Boris Johnson’s longtime Wingman resigned as an unelected official after refusing to accept that running the country was not his job. The brilliant yet tyrannical Cummings saw democracy as a great pain and never concealed contempt for both bureaucracy and parliamentarians. This list of exceptions was fatally reduced with the addition of Johnson, who was reported to have asked Cummings to leave. Since then, Cummings has dribbled the threat of Twitter to expose the Johnson administration. Last month he ran a second marathon of inflated eye testimony in Congress. This can be summarized as follows:
Is there anything that is guaranteed to be more disappointing than the heading “REVE ALED!”? According to Cummings, Johnson messed up Covid’s blockage and made a mistake. And yes, he did, but for comprehensible reasons that scientific advice had changed, and he suspected that the blockade could be enforced. He may have messed up legal, political, and logistical options, but so have all other governments to some extent. As the parameters of the crisis became clear, all countries had problems and made U-turns and tweaks.
Johnson critics did their best with the Cummings cannon. Cummings’ cannon contained spectacular quotes, but his Magino line couldn’t resist the grudge against Johnson’s partner Carrie Simmons. He repeatedly called her “the prime minister’s girlfriend.” A dog whistle misogyny, but definitely better than her personal nickname, Princess Nutnuts.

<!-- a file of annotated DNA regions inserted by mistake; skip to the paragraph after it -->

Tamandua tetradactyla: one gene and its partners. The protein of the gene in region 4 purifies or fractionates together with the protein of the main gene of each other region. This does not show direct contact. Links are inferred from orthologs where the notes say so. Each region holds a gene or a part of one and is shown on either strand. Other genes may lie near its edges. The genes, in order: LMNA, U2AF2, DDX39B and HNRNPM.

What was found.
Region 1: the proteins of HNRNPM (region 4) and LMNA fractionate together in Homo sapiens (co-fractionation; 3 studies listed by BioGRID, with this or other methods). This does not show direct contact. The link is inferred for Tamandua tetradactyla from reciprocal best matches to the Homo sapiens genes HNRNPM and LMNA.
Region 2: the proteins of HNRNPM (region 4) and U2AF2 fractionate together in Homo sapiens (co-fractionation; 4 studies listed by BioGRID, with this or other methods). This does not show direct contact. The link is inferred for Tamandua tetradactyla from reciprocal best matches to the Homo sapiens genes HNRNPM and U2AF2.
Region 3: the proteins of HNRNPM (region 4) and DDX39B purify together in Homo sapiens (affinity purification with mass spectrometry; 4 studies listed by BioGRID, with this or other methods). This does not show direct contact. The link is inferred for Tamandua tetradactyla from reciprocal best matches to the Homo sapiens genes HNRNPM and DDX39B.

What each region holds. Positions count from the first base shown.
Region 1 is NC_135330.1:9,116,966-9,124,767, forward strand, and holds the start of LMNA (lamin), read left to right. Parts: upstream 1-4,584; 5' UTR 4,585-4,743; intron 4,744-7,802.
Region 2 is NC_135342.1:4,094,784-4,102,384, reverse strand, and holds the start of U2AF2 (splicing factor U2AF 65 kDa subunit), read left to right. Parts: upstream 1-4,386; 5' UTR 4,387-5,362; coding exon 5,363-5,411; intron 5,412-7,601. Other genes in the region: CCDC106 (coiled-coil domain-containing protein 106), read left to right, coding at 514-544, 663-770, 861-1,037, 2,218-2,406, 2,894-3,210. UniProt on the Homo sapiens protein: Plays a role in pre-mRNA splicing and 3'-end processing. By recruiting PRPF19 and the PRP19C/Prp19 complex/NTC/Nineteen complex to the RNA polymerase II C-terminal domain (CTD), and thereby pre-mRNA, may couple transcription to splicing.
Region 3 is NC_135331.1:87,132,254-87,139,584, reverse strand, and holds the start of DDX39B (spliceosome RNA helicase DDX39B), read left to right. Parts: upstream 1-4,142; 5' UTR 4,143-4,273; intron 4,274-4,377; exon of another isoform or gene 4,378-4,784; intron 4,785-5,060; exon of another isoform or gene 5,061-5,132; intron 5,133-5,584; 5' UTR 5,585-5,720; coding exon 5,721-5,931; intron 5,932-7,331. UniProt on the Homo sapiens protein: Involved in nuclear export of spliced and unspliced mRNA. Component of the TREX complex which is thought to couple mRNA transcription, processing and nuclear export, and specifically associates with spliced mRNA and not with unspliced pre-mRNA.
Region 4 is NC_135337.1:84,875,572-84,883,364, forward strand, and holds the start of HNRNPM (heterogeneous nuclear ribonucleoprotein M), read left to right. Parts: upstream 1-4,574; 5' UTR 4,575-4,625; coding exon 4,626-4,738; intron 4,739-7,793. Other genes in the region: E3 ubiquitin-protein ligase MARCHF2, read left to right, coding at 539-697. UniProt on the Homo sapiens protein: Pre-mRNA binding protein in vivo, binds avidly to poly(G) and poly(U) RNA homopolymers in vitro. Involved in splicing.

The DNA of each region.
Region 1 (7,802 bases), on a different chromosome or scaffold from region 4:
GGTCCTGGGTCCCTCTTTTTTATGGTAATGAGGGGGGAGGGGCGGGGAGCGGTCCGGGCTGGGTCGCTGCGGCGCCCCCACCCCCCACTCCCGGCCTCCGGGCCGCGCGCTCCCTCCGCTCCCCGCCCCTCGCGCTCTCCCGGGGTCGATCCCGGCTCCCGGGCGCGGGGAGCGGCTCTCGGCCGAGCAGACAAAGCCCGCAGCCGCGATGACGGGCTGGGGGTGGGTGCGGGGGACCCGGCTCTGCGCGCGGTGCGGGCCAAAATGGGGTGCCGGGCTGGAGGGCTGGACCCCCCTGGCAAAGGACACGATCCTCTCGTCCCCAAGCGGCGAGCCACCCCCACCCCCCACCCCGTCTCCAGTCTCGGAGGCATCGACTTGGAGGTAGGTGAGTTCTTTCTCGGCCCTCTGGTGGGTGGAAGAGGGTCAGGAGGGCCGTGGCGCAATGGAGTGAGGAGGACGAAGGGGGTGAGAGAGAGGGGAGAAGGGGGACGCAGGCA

Cummings sought to fuel the resentment that Johnson was influenced by the focus of “girlfriends” on environmental and social justice and her own extensive and successful experience as a political adviser with a useful network. Alas, he woke up last Sunday and found that his mere girlfriend married the prime minister at a secret little wedding. She quickly became a public relations victory, thanks to her prosperity, including hiring a couture dress for less than £ 50. It will be Mrs. Nuts Nuts to you, Dom.
There is another useful saying: Living well is the best revenge.
Like his blatant misogyny misfire, Cummings horribly misunderstood the public’s desire to scrape the past. The British, like the New Zealanders, are no longer focused on the decision-making turmoil last year. They are interested in the advancement of excellent vaccines in the UK and how quickly and safely the borders can be reopened.
Politically, Johnson’s conservatives also prioritize the growth of a new center vote in which Mrs. Johnson’s new generation of green ideas is more useful than Cummings’ old Brexit thrives. How can this strategic whimsical kid forget that favorability is the trump card of politics? The angry, indignant Spin Doctor never defeated a sneaky but fascinating villain like Johnson, not to mention his noble and animal-loving partner.
Also, most people melt before a nice wedding photo. “When you’re in the hole …” is certainly moral here, but passing spades is a deathless political addiction. For example, former New Zealand Conservative leader Colin Craig has appealed a defamation sentence against him before the three elections. Can politicians learn the importance of “former” in archaeological excavations?
Jane Clifton: Transtasman Biffo escalating to “koala diplomacy”
SourceJane Clifton: Transtasman Biffo escalating to “koala diplomacy”